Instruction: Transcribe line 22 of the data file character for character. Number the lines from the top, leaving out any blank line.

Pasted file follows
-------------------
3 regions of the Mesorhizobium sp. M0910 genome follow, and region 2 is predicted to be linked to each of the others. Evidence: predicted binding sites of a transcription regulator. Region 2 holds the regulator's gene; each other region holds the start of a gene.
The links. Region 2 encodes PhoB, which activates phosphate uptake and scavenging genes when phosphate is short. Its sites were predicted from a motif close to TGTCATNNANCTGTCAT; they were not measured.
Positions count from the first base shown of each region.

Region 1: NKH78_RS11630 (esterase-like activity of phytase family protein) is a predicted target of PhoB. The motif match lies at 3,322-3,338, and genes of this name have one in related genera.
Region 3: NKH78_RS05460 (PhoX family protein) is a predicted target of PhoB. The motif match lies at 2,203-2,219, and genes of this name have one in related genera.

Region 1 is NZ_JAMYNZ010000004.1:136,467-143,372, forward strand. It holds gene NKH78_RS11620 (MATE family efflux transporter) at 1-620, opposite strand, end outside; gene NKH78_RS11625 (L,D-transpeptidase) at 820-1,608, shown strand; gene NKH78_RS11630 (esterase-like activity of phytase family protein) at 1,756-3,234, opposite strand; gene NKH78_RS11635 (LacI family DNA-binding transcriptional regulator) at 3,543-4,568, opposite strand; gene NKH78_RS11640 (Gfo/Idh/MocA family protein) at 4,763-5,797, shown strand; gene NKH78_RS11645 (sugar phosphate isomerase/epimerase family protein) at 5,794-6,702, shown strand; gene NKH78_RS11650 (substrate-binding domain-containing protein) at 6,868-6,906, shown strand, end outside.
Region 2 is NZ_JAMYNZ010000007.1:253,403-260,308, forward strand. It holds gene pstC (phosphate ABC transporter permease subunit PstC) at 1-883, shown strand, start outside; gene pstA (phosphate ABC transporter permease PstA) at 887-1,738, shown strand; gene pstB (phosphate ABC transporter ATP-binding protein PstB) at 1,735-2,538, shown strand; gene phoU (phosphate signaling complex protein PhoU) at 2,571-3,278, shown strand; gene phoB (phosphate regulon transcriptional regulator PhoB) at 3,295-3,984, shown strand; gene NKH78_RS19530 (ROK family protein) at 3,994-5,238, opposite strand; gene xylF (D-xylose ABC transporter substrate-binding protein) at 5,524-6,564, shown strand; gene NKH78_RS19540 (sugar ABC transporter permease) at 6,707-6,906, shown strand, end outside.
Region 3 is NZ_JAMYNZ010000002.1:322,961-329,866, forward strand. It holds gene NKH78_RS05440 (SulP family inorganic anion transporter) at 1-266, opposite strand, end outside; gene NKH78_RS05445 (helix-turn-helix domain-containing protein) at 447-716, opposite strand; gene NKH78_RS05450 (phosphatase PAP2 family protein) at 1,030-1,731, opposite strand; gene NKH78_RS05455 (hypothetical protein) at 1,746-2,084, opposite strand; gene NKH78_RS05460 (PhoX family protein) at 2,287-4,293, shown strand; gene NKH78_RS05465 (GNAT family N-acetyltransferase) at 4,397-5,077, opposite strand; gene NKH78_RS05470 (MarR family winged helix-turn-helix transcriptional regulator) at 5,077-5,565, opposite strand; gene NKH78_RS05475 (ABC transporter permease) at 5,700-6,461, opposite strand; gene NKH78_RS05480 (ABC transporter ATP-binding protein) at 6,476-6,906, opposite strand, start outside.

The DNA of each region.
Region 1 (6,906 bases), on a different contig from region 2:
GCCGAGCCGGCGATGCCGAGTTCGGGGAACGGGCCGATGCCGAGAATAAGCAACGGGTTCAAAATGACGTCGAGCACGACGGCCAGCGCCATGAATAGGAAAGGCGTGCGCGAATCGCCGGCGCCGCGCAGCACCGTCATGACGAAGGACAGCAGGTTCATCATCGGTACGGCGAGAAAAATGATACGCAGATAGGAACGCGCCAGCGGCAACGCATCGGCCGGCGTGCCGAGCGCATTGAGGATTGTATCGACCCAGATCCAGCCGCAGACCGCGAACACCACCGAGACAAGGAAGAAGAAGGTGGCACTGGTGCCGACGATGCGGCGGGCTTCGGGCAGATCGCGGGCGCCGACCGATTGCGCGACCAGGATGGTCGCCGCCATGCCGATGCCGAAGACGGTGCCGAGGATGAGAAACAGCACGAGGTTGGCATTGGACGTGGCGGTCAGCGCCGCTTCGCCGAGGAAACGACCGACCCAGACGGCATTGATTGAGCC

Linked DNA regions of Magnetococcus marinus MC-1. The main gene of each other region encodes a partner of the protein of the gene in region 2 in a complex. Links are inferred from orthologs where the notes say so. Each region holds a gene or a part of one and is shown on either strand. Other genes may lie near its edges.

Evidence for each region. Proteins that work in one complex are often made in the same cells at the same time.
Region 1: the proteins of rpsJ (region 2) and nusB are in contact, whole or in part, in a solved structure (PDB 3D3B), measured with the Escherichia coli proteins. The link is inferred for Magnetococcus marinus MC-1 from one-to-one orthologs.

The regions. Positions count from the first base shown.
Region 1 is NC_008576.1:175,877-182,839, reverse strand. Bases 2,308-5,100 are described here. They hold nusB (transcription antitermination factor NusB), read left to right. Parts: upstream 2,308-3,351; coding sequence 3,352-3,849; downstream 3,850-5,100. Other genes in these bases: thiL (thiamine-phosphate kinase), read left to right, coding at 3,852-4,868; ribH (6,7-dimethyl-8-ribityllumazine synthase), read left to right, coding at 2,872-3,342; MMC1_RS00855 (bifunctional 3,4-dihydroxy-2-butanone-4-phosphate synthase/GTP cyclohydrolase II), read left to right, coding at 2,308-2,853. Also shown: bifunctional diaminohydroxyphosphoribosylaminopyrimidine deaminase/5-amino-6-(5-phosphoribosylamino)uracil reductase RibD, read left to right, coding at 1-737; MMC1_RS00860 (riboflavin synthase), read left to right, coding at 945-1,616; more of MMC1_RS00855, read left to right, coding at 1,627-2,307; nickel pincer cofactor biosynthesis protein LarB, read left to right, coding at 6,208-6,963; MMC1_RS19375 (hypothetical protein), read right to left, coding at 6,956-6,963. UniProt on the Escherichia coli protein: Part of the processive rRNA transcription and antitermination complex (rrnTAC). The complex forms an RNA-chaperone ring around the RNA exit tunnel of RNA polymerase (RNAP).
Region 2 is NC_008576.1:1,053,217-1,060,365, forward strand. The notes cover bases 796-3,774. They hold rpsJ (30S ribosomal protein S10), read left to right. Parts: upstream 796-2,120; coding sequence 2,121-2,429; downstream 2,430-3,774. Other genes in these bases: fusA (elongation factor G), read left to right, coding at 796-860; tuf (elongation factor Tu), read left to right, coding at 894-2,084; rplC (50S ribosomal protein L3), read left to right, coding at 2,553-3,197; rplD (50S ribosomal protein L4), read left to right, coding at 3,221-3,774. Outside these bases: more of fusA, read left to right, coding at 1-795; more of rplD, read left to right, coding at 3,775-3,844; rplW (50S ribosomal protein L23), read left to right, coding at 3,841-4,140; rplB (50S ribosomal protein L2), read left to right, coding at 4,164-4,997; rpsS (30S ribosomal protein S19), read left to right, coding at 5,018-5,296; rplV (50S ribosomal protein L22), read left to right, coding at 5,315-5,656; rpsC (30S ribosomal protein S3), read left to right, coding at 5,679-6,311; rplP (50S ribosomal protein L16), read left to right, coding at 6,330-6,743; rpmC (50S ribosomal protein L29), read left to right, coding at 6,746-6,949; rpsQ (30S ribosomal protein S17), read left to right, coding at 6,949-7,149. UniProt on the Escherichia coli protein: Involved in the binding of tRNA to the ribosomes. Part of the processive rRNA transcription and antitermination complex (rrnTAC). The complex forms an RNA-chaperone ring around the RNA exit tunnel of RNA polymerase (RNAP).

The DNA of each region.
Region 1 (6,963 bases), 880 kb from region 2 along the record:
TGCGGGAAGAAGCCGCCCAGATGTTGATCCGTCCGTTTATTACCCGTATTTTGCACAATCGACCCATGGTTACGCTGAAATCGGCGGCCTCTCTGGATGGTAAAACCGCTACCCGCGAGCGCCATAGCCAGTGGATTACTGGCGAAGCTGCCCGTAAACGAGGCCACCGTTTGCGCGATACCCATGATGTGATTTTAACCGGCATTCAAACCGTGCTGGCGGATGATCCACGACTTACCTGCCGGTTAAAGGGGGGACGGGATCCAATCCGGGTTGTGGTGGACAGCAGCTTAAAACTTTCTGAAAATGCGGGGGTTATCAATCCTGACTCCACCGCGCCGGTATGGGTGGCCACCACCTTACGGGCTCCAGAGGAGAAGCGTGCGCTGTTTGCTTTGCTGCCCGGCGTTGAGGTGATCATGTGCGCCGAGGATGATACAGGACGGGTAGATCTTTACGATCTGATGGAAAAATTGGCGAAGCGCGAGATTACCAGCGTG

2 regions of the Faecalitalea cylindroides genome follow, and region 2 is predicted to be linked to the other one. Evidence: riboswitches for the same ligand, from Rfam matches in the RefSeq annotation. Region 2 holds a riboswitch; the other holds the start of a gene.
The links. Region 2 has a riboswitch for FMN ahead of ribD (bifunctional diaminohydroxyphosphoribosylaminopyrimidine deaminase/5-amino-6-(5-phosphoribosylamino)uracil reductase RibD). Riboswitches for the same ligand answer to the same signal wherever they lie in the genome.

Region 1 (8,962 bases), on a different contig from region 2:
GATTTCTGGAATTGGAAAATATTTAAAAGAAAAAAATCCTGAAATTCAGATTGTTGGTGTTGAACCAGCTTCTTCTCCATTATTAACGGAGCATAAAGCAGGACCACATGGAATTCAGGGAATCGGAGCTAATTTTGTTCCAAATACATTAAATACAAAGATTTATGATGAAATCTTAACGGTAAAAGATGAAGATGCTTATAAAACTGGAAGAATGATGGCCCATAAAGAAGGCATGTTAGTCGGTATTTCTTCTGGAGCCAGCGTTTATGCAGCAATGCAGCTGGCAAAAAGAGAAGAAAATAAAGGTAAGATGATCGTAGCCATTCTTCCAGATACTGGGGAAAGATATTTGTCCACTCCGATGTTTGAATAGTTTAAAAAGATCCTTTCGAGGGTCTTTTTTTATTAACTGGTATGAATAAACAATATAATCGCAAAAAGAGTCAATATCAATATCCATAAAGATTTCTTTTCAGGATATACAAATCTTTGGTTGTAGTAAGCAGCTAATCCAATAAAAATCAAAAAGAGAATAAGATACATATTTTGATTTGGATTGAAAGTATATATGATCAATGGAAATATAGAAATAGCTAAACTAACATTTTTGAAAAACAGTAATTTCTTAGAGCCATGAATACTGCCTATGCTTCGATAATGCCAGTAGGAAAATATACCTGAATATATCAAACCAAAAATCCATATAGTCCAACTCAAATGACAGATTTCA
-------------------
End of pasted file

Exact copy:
The links. Region 2 has a riboswitch for FMN ahead of ribD (bifunctional diaminohydroxyphosphoribosylaminopyrimidine deaminase/5-amino-6-(5-phosphoribosylamino)uracil reductase RibD). Riboswitches for the same ligand answer to the same signal wherever they lie in the genome.